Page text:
In an article by Theresa Edwards, she asked, “Are you a toxic parent?” She had interviewed four mental health and relationship experts about parental behaviors that have the potential to damage their children and their relationship with their children.
Now I don’t expect any of MY readers could be harming their children either directly or indirectly. But I’m sure I’m not the only one who worried that maybe I wasn’t parenting in the best way possible.
Here are some ways you may be hurting your children or your relationship with your children.
Yelling at your kids too much!
I’ve had more than a few of you mention that you know you yell at your kids too much. If this is something you worry about, think about these things.
- Are you overwhelmed and out of control? What would it take to reduce your burdens so you have the reserves you need to deal with your children more calmly?
- Are you overtired? When was the last time you got enough sleep? How can you make this happen more regularly?
- Are you copying the parenting style you were raised with? Just because your parents’ yelled at you doesn’t mean you can’t learn a better way to communicate with your children.
You express your fears to your kids!
We may have a real fear of something we have not yet overcome. Fear becomes toxic when we model unreasonable fear or look to our children to help us deal with things that frighten us. We are the parents and need to find ways to deal with our fears. Passing our fears onto our children will hurt them in the long run.
Some moms are terribly afraid of spiders. If they scream and run every time they encounter a spider, their children will likely adopt their own fear of spiders. If moms realize they are much bigger than the spiders and surely can hit them with something and kill them, their kids will learn there are good ways to overcome fear.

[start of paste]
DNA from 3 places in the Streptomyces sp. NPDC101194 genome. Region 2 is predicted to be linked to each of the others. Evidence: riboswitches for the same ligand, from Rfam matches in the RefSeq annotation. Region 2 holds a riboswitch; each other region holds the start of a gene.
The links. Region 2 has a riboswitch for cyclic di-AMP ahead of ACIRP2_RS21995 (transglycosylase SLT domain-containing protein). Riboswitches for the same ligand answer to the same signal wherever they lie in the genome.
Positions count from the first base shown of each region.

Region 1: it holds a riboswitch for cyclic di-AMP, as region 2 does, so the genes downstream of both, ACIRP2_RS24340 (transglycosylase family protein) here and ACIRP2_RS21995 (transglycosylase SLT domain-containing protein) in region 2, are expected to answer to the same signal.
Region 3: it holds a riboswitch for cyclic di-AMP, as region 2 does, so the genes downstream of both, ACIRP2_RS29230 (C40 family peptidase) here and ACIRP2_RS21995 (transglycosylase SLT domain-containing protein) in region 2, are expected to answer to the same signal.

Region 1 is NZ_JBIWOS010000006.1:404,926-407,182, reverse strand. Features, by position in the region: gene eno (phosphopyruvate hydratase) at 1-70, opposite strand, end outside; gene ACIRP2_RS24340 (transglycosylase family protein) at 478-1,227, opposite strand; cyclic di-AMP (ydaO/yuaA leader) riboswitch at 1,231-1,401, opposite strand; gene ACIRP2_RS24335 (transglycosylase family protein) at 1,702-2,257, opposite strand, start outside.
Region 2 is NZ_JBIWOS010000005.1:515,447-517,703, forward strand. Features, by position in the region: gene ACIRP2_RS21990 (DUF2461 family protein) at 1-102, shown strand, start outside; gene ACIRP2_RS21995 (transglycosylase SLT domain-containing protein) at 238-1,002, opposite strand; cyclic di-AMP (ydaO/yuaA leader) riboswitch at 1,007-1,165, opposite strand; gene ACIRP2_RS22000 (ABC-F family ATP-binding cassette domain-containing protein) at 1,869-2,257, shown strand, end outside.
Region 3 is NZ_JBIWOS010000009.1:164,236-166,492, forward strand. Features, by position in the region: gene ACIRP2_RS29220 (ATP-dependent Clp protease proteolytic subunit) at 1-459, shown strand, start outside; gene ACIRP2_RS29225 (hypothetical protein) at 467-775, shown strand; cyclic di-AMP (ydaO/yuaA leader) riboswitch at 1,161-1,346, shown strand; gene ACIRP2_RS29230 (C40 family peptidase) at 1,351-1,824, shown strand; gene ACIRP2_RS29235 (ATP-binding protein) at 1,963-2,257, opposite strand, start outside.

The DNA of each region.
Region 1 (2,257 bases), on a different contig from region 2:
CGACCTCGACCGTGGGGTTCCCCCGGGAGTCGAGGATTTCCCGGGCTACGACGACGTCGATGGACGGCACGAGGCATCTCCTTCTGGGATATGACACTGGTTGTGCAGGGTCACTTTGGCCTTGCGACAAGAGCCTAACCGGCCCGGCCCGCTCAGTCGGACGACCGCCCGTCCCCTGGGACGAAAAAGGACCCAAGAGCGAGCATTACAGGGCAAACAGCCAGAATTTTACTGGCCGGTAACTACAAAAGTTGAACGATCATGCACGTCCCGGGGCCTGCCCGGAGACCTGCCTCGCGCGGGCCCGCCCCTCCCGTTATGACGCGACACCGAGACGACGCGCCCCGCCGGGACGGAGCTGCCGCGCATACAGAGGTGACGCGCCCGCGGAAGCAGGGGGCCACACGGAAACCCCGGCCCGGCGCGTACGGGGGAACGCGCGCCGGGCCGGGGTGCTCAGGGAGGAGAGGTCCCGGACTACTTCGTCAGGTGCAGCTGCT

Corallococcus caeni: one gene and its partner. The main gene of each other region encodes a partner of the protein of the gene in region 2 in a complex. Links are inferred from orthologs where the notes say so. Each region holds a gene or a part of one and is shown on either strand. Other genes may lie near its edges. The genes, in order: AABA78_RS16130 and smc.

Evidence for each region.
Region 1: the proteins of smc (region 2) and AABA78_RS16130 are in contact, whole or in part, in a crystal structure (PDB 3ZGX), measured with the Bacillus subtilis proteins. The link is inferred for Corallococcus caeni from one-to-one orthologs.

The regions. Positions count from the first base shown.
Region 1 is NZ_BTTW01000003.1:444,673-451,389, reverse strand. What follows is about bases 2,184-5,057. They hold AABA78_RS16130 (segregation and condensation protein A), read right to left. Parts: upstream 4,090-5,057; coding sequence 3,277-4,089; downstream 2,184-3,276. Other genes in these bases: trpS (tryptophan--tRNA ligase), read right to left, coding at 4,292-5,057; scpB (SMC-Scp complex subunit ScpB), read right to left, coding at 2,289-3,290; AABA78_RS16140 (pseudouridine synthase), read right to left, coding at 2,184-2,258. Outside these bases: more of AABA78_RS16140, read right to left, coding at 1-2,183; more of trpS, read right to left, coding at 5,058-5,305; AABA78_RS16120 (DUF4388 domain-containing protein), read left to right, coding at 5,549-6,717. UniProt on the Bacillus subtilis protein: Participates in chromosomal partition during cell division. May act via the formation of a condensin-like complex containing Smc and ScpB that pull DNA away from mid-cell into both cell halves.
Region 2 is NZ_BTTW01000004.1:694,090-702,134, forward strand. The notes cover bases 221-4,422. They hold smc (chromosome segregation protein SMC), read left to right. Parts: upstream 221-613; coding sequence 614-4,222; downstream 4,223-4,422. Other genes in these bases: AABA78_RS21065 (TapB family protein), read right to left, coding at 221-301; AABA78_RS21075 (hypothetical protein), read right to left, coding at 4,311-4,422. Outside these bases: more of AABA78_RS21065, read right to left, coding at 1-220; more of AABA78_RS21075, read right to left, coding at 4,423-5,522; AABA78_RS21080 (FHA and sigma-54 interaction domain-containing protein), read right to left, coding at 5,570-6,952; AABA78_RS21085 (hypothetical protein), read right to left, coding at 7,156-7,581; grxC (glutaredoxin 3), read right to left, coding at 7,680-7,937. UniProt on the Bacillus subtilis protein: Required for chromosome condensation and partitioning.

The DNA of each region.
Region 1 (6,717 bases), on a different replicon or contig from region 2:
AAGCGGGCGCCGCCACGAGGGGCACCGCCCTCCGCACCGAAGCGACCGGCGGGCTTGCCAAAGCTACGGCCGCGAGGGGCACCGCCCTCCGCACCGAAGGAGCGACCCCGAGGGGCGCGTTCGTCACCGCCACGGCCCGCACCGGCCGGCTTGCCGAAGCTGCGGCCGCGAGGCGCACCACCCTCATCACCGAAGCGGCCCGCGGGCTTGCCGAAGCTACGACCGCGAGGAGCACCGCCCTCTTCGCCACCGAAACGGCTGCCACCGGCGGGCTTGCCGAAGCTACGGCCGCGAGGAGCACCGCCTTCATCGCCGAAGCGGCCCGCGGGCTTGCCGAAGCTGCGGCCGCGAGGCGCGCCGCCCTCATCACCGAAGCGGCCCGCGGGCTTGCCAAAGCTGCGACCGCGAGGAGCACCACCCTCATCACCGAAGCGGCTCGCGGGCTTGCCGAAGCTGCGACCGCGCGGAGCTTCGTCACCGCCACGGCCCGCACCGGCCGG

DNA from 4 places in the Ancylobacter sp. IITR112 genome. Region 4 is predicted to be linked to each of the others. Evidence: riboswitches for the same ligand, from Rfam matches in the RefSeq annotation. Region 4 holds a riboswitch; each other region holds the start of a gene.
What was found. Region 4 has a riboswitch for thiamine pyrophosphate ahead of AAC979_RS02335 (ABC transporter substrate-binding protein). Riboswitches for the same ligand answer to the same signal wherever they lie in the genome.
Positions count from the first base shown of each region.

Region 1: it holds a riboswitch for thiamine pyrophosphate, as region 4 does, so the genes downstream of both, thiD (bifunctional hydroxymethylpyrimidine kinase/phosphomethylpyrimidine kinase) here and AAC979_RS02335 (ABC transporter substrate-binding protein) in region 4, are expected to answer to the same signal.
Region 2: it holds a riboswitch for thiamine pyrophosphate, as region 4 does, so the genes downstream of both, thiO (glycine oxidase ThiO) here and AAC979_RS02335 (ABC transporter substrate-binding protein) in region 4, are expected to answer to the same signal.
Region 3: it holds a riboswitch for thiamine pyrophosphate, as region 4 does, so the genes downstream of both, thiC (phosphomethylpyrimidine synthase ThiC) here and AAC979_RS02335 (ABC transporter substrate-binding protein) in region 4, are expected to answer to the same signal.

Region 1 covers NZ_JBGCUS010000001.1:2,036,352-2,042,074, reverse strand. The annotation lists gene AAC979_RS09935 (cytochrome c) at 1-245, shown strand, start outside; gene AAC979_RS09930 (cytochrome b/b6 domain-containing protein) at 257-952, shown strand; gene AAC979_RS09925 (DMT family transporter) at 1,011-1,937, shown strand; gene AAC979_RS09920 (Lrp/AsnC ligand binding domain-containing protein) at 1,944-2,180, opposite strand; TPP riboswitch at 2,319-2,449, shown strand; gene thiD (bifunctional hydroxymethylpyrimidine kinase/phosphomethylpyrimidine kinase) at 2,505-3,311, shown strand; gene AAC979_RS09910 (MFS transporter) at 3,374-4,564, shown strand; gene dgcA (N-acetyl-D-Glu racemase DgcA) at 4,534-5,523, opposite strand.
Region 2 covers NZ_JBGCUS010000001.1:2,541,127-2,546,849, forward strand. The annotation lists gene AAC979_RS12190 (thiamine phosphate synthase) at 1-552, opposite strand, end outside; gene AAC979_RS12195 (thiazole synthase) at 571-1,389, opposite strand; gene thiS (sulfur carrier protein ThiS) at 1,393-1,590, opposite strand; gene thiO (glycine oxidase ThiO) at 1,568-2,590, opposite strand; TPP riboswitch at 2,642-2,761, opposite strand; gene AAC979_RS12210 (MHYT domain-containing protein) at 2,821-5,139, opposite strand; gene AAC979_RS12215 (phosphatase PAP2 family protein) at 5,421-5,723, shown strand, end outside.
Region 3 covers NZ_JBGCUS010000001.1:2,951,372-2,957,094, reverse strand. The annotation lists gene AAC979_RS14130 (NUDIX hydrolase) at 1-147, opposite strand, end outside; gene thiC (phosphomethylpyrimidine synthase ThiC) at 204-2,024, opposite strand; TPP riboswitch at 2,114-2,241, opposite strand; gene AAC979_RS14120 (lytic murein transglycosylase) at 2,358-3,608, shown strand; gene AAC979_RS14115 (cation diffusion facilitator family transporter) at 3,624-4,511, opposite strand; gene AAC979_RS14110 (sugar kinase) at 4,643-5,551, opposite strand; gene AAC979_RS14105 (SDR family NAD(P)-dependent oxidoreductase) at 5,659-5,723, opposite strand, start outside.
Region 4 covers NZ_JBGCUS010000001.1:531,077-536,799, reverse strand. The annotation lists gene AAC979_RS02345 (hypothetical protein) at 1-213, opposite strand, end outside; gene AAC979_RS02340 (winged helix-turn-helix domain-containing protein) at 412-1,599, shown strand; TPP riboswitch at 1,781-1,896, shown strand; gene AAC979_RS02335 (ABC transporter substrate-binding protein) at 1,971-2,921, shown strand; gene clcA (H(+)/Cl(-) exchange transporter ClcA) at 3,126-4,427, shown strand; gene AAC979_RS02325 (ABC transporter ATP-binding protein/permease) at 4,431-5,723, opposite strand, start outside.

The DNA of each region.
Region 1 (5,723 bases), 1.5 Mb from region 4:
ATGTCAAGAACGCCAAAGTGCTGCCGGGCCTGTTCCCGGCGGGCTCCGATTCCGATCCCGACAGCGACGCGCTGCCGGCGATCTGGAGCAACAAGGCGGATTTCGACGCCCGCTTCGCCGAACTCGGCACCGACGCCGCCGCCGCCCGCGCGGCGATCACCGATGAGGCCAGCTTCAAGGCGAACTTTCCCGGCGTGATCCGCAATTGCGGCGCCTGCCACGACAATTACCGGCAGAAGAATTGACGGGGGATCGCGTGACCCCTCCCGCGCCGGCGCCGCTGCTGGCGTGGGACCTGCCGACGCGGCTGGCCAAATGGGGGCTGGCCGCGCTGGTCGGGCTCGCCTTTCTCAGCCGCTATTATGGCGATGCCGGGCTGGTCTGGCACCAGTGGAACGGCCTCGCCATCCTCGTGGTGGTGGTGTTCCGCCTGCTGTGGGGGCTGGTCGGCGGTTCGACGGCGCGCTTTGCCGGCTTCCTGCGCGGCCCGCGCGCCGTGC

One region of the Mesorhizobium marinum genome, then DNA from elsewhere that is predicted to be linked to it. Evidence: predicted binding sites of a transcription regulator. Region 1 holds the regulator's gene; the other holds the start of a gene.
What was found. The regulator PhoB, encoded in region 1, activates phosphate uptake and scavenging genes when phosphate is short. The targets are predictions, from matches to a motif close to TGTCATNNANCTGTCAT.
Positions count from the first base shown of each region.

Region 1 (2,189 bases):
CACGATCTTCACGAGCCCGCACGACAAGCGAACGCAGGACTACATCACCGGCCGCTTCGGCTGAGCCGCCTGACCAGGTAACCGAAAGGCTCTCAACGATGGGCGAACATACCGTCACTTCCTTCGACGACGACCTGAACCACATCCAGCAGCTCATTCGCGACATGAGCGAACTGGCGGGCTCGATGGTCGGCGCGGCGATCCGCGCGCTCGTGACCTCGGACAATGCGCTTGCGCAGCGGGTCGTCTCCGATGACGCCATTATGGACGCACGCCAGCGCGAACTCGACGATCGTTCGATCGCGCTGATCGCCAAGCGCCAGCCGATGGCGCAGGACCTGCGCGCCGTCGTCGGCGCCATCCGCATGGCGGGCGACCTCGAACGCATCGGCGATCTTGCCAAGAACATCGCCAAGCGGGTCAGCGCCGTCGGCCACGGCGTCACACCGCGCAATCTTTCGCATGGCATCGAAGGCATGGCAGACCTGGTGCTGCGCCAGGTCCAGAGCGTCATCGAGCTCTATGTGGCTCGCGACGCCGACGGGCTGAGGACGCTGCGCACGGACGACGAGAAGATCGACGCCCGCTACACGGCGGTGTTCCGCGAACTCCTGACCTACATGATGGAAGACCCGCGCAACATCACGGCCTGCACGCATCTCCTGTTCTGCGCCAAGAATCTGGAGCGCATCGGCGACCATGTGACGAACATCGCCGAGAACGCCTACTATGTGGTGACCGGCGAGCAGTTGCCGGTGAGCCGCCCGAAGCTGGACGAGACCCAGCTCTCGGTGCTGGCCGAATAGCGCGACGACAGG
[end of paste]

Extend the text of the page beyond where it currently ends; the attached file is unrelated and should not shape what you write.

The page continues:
Living Your Dreams and Aspirations Through Your Kids!
Some parents try to get their kids to fulfill their unmet goals for themselves. Maybe they had to work as a shopkeeper when they really wanted to be a scientist. They push their children to take the science stream and to become the researcher they weren’t able to become.
We should seek to know our kids’ strengths and weaknesses. We should give them opportunities to discover their own interests and desires. And as believers in Jesus, we should seek God’s will for our kids’ future. We need to allow our children to become the person God wants them to be not just the fulfillment of our dreams.
Binding Instead of Bonding
Binding is when we say or act like, “I’m your mother and you will do as I say!” Bonding, on the other hand, is cultivating a relationship through shared experiences. In this case we say, “I’m your mother and I will always love you. I have your best interests at heart.”
Some Indicators of Toxic Parenting:
Sometimes we just really can’t see that we are doing anything that will hurt our kids. If you see these indicators, you should look at the way you parent and take action to make some changes.
- Your kids say, “You never listen to me.” Are you taking the time to listen to your kids? Are you hearing more than their words to what is really bothering them?
- Your kids complain about the same thing repeatedly. Are you letting them know you are finding a way to deal with these concerns?
- You find yourself constantly blaming others for the upsets in your home. What part are you playing in these upsets?
- When you see your children behaving like you and you don’t like it. It is time to correct your own behavior before trying to deal with theirs.
Our goal is to be the best parents we can be for the children we have. Most of the time we do quite well.
But if you see you really are being “toxic” in one of these ways, seek help to make the needed changes. Don’t ignore these warning signs and don’t think they will improve on their own. It is not shameful to ask for help. It is shameful to know you need help and not to ask for it.
Please write to me with your comments or questions: Diane
You can see Theresa Edwards’ article at: Sheknows.com